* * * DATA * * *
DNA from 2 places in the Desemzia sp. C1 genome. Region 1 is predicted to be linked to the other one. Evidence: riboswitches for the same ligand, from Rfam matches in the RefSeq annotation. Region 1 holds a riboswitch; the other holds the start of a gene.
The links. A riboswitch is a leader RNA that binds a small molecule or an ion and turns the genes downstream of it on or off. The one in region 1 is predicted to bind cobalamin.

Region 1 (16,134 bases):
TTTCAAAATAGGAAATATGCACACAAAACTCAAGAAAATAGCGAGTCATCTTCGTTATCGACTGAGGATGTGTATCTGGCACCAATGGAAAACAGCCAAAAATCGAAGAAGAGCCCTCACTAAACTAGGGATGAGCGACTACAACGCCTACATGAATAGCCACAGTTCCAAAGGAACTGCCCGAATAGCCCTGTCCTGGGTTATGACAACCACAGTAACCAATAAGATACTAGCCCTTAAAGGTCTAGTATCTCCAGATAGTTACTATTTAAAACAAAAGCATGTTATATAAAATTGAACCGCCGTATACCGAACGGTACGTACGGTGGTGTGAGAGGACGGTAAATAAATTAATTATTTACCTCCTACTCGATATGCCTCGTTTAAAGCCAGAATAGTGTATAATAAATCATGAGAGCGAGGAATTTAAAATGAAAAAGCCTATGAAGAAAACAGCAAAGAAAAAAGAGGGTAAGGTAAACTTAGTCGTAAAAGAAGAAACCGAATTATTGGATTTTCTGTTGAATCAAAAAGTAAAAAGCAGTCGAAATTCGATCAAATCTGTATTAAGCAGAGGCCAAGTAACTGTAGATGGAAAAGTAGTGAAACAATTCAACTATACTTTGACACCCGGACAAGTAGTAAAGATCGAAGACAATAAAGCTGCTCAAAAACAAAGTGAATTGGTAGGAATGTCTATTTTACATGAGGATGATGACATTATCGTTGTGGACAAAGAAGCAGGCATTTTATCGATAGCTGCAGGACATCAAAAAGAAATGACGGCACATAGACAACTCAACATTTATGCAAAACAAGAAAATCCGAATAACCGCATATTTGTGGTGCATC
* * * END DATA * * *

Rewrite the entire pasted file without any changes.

DNA from 2 places in the Desemzia sp. C1 genome. Region 1 is predicted to be linked to the other one. Evidence: riboswitches for the same ligand, from Rfam matches in the RefSeq annotation. Region 1 holds a riboswitch; the other holds the start of a gene.
The links. A riboswitch is a leader RNA that binds a small molecule or an ion and turns the genes downstream of it on or off. The one in region 1 is predicted to bind cobalamin.

Region 1 (16,134 bases):
TTTCAAAATAGGAAATATGCACACAAAACTCAAGAAAATAGCGAGTCATCTTCGTTATCGACTGAGGATGTGTATCTGGCACCAATGGAAAACAGCCAAAAATCGAAGAAGAGCCCTCACTAAACTAGGGATGAGCGACTACAACGCCTACATGAATAGCCACAGTTCCAAAGGAACTGCCCGAATAGCCCTGTCCTGGGTTATGACAACCACAGTAACCAATAAGATACTAGCCCTTAAAGGTCTAGTATCTCCAGATAGTTACTATTTAAAACAAAAGCATGTTATATAAAATTGAACCGCCGTATACCGAACGGTACGTACGGTGGTGTGAGAGGACGGTAAATAAATTAATTATTTACCTCCTACTCGATATGCCTCGTTTAAAGCCAGAATAGTGTATAATAAATCATGAGAGCGAGGAATTTAAAATGAAAAAGCCTATGAAGAAAACAGCAAAGAAAAAAGAGGGTAAGGTAAACTTAGTCGTAAAAGAAGAAACCGAATTATTGGATTTTCTGTTGAATCAAAAAGTAAAAAGCAGTCGAAATTCGATCAAATCTGTATTAAGCAGAGGCCAAGTAACTGTAGATGGAAAAGTAGTGAAACAATTCAACTATACTTTGACACCCGGACAAGTAGTAAAGATCGAAGACAATAAAGCTGCTCAAAAACAAAGTGAATTGGTAGGAATGTCTATTTTACATGAGGATGATGACATTATCGTTGTGGACAAAGAAGCAGGCATTTTATCGATAGCTGCAGGACATCAAAAAGAAATGACGGCACATAGACAACTCAACATTTATGCAAAACAAGAAAATCCGAATAACCGCATATTTGTGGTGCATC